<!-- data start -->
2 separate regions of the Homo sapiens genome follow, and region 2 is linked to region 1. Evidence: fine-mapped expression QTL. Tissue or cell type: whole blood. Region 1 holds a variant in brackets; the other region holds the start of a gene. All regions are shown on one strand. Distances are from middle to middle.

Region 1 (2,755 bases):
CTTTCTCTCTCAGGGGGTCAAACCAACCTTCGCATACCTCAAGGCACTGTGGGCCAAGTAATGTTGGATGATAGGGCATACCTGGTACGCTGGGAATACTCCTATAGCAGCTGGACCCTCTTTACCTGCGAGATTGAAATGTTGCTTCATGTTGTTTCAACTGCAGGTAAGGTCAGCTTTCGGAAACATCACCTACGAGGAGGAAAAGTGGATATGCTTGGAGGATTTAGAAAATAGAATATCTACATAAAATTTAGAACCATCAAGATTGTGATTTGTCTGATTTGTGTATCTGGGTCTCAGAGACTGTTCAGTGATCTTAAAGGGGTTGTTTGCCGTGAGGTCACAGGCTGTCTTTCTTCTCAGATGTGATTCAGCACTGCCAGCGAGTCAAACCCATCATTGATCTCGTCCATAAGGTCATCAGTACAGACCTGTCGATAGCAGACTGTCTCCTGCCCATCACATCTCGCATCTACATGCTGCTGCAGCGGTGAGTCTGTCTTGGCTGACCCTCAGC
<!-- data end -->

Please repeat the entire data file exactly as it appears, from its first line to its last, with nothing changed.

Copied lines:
2 separate regions of the Homo sapiens genome follow, and region 2 is linked to region 1. Evidence: fine-mapped expression QTL. Tissue or cell type: whole blood. Region 1 holds a variant in brackets; the other region holds the start of a gene. All regions are shown on one strand. Distances are from middle to middle.

Region 1 (2,755 bases):
CTTTCTCTCTCAGGGGGTCAAACCAACCTTCGCATACCTCAAGGCACTGTGGGCCAAGTAATGTTGGATGATAGGGCATACCTGGTACGCTGGGAATACTCCTATAGCAGCTGGACCCTCTTTACCTGCGAGATTGAAATGTTGCTTCATGTTGTTTCAACTGCAGGTAAGGTCAGCTTTCGGAAACATCACCTACGAGGAGGAAAAGTGGATATGCTTGGAGGATTTAGAAAATAGAATATCTACATAAAATTTAGAACCATCAAGATTGTGATTTGTCTGATTTGTGTATCTGGGTCTCAGAGACTGTTCAGTGATCTTAAAGGGGTTGTTTGCCGTGAGGTCACAGGCTGTCTTTCTTCTCAGATGTGATTCAGCACTGCCAGCGAGTCAAACCCATCATTGATCTCGTCCATAAGGTCATCAGTACAGACCTGTCGATAGCAGACTGTCTCCTGCCCATCACATCTCGCATCTACATGCTGCTGCAGCGGTGAGTCTGTCTTGGCTGACCCTCAGC